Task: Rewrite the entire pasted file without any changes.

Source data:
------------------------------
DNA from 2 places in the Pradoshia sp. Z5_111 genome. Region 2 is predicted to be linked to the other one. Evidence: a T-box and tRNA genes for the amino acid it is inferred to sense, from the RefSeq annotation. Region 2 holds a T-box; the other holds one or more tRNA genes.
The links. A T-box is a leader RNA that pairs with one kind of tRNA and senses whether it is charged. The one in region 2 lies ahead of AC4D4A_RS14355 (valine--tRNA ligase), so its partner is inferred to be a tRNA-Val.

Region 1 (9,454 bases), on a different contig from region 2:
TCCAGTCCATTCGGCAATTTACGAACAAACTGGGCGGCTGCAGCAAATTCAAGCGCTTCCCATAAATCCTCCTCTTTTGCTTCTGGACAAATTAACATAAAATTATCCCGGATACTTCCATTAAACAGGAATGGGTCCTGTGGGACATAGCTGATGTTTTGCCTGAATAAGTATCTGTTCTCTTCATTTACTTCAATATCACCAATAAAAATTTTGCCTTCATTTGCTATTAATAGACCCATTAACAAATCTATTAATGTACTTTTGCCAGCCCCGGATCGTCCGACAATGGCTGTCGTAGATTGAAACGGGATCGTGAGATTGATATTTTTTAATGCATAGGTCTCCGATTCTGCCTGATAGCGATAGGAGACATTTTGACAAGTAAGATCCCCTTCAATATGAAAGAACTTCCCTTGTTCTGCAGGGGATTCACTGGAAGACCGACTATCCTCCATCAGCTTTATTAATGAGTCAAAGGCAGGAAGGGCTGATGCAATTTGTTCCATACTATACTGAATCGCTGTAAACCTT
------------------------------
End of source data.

DNA from 2 places in the Pradoshia sp. Z5_111 genome. Region 2 is predicted to be linked to the other one. Evidence: a T-box and tRNA genes for the amino acid it is inferred to sense, from the RefSeq annotation. Region 2 holds a T-box; the other holds one or more tRNA genes.
The links. A T-box is a leader RNA that pairs with one kind of tRNA and senses whether it is charged. The one in region 2 lies ahead of AC4D4A_RS14355 (valine--tRNA ligase), so its partner is inferred to be a tRNA-Val.

Region 1 (9,454 bases), on a different contig from region 2:
TCCAGTCCATTCGGCAATTTACGAACAAACTGGGCGGCTGCAGCAAATTCAAGCGCTTCCCATAAATCCTCCTCTTTTGCTTCTGGACAAATTAACATAAAATTATCCCGGATACTTCCATTAAACAGGAATGGGTCCTGTGGGACATAGCTGATGTTTTGCCTGAATAAGTATCTGTTCTCTTCATTTACTTCAATATCACCAATAAAAATTTTGCCTTCATTTGCTATTAATAGACCCATTAACAAATCTATTAATGTACTTTTGCCAGCCCCGGATCGTCCGACAATGGCTGTCGTAGATTGAAACGGGATCGTGAGATTGATATTTTTTAATGCATAGGTCTCCGATTCTGCCTGATAGCGATAGGAGACATTTTGACAAGTAAGATCCCCTTCAATATGAAAGAACTTCCCTTGTTCTGCAGGGGATTCACTGGAAGACCGACTATCCTCCATCAGCTTTATTAATGAGTCAAAGGCAGGAAGGGCTGATGCAATTTGTTCCATACTATACTGAATCGCTGTAAACCTT